Ice Core Records of Atmospheric CO2 Around the Last Three Glacial Terminations

  • Adams E
  • McKittrick L
  • Slaughter A
 et al. 
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Abstract

Air trapped in bubbles in polar ice cores constitutes an archive for the reconstruction of the global carbon cycle and the relation between greenhouse gases and climate in the past. High-resolution records from Antarctic ice cores show that carbon dioxide concentrations increased by 80 to 100 parts per million by volume 600 +/- 400 years after the warming of the last three deglaciations. Despite strongly decreasing temperatures, high carbon dioxide concentrations can be sustained for thousands of years during glaciations; the size of this phase lag is probably connected to the duration of the preceding warm period, which controls the change in land ice coverage and the buildup of the terrestrial biosphere.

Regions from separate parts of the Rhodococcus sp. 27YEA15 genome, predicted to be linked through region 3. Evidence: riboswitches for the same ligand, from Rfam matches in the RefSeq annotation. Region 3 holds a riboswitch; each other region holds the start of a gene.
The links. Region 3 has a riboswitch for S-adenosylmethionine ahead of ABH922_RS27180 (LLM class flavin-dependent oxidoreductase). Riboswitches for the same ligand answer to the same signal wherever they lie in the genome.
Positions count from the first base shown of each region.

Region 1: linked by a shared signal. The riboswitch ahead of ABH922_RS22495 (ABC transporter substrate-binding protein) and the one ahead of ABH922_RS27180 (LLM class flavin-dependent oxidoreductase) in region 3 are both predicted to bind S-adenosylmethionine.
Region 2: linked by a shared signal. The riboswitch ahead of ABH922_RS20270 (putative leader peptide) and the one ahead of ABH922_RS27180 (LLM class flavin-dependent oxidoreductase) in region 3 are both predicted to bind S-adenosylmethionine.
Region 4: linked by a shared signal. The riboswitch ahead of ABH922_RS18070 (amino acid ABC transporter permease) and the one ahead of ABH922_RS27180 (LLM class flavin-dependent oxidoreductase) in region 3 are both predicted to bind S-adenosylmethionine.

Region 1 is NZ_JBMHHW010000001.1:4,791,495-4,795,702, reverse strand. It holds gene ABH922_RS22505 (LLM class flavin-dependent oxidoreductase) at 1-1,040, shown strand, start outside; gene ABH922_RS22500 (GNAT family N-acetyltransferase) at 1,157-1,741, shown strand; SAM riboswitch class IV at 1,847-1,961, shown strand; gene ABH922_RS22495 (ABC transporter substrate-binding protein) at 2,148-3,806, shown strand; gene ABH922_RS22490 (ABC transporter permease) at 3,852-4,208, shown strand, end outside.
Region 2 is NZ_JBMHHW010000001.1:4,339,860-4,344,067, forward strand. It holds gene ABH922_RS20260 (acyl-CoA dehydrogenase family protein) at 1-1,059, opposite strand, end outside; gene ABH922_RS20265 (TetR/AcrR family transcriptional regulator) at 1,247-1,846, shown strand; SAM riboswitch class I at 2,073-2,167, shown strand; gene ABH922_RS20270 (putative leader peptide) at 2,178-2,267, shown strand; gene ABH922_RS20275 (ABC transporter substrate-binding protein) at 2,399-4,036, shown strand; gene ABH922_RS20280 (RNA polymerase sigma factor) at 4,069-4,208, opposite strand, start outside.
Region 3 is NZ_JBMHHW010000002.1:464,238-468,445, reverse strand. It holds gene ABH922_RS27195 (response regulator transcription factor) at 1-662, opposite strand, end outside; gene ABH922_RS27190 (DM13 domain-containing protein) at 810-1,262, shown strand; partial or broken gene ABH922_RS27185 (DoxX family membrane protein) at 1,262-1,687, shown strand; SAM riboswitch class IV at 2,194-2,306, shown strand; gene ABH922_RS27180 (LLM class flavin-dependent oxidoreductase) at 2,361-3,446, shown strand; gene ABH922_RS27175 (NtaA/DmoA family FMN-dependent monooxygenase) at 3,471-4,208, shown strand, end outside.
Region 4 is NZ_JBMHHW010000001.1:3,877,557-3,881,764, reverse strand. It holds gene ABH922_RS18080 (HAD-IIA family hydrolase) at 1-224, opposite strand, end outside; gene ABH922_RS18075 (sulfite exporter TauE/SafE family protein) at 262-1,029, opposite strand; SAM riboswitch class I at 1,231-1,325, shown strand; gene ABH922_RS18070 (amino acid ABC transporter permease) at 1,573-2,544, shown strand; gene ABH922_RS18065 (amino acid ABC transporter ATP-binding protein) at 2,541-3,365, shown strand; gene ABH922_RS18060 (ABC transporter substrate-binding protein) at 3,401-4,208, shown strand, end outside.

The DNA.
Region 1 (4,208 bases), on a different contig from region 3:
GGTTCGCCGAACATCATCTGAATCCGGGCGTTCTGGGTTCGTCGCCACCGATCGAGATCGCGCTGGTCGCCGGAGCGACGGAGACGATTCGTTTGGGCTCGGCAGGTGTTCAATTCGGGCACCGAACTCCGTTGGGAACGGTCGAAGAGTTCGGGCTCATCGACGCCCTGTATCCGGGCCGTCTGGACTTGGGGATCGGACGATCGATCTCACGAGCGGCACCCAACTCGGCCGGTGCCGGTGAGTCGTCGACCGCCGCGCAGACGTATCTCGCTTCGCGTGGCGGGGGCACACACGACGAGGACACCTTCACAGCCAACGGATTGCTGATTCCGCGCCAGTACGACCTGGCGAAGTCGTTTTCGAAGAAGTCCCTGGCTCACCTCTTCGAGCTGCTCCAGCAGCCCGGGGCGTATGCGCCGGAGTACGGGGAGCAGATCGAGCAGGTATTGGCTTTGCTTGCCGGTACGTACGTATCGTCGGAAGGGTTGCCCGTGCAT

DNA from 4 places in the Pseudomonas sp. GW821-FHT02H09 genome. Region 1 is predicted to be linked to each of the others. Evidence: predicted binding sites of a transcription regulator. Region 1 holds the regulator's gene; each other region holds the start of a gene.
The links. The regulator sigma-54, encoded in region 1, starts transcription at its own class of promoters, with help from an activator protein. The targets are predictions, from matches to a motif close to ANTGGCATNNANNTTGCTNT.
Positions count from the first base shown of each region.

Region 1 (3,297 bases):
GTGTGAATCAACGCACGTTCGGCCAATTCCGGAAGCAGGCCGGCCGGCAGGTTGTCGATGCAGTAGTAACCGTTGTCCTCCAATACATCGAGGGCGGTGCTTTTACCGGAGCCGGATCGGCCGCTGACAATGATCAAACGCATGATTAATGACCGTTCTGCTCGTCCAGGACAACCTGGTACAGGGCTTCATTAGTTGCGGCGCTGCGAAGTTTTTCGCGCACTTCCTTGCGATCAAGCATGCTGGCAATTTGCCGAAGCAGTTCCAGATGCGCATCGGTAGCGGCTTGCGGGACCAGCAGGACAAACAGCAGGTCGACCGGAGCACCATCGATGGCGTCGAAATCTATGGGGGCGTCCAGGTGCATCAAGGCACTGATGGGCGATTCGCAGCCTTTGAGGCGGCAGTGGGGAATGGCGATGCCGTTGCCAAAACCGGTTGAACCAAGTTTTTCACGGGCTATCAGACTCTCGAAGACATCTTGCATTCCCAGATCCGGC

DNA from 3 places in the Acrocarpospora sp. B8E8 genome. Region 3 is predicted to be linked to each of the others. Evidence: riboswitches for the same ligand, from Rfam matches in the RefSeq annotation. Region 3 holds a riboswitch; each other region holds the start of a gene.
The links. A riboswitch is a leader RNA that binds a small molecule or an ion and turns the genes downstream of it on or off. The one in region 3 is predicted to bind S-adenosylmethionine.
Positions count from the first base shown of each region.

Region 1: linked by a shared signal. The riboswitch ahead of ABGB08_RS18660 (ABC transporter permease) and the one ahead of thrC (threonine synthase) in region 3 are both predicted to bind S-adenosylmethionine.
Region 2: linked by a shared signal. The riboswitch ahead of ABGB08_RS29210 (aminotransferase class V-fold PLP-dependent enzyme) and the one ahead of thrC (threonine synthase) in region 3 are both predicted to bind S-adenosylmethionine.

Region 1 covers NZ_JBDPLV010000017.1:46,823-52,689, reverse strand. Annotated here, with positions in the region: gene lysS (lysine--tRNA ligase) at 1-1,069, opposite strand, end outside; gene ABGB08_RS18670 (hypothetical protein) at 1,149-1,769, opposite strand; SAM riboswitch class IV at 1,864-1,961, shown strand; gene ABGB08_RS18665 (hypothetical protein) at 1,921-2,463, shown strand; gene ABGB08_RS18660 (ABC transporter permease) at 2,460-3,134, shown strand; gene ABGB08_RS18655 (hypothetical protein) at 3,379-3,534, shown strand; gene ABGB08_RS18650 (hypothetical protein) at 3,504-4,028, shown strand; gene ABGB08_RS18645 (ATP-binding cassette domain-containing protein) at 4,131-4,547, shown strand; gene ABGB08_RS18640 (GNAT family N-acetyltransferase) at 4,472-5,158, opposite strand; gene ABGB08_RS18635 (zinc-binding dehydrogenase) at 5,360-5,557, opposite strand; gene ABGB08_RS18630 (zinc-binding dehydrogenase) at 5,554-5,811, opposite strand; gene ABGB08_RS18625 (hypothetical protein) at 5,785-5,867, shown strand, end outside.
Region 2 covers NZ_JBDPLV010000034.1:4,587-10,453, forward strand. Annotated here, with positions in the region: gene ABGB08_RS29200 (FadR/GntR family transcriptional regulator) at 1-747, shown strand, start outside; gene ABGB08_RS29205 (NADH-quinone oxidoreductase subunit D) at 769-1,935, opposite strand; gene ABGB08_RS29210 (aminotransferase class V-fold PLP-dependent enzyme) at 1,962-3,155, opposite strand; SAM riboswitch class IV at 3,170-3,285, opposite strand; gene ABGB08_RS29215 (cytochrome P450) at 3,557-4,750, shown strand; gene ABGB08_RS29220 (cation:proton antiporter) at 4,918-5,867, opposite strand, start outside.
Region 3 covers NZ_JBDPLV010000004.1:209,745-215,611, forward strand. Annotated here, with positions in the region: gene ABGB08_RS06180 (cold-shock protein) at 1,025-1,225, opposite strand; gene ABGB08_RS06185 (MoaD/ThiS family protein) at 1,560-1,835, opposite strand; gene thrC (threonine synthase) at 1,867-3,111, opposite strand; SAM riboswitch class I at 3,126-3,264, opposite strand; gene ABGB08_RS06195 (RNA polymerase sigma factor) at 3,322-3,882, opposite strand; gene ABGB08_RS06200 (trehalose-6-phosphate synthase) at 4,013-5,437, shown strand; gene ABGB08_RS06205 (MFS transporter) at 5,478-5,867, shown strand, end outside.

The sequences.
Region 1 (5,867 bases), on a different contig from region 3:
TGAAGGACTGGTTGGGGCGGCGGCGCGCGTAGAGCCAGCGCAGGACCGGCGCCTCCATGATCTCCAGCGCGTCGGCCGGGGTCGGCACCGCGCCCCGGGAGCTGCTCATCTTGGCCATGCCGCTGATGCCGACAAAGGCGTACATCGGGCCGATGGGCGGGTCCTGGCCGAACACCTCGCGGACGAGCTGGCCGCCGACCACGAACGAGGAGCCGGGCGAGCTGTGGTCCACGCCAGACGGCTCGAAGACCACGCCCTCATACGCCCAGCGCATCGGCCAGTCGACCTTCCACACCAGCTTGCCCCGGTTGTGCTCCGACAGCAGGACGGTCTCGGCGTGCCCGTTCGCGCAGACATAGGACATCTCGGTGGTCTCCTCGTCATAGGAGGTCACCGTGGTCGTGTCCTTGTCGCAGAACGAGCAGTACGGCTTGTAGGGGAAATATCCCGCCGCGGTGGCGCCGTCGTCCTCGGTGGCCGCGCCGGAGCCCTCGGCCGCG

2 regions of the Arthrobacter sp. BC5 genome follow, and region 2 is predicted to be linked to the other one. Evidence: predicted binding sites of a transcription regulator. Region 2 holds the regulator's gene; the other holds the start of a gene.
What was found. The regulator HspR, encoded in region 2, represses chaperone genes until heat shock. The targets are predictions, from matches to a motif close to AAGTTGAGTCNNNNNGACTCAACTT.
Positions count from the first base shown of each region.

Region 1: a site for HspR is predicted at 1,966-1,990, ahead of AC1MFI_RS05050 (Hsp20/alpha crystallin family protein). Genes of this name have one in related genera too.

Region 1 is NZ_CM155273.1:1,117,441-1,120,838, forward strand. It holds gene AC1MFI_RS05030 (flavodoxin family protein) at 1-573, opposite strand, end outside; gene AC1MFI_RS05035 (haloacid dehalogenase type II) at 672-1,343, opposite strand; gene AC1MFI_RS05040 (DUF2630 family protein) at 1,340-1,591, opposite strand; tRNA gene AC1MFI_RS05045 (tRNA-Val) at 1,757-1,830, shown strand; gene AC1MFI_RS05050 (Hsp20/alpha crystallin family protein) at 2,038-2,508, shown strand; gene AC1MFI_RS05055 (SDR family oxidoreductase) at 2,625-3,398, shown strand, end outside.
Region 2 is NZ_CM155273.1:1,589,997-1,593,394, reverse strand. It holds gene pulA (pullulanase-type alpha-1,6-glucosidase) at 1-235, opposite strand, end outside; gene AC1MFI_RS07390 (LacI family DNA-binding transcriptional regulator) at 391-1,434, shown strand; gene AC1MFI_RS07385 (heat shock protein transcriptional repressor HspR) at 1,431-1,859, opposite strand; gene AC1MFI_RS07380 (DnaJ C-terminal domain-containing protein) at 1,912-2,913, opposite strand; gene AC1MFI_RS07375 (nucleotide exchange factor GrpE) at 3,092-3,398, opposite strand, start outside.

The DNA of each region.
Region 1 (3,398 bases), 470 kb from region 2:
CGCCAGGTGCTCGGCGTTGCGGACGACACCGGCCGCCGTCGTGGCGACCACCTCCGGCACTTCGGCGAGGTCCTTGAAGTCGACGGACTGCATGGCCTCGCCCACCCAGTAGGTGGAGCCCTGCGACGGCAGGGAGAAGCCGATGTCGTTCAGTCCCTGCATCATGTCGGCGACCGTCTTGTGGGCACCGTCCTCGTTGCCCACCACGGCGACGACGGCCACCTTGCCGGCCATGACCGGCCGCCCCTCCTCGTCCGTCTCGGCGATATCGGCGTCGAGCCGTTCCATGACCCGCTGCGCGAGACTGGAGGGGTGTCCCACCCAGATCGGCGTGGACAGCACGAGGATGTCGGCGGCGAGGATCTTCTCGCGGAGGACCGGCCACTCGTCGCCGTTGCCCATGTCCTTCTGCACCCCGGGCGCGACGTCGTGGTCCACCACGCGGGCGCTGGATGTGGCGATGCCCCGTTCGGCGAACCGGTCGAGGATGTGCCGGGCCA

Author-supplied keywords

  • AVALANCHES
  • FACETED CRYSTALS
  • GROWTH
  • LAYER
  • MOUNTAIN SNOWPACK
  • avalanche forecasting
  • heat-transfer model
  • metamorphism
  • near surface faceting
  • near-surface facets
  • radiation recrystallization
  • snow
  • snow micropen
  • southerly aspects
  • surface hoar
  • temperature gradients

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Authors

  • Edward E. Adams

  • L McKittrick

  • Andrew E. Slaughter

  • Patrick J. Staron

  • R. H. Shertzer

  • D Miller

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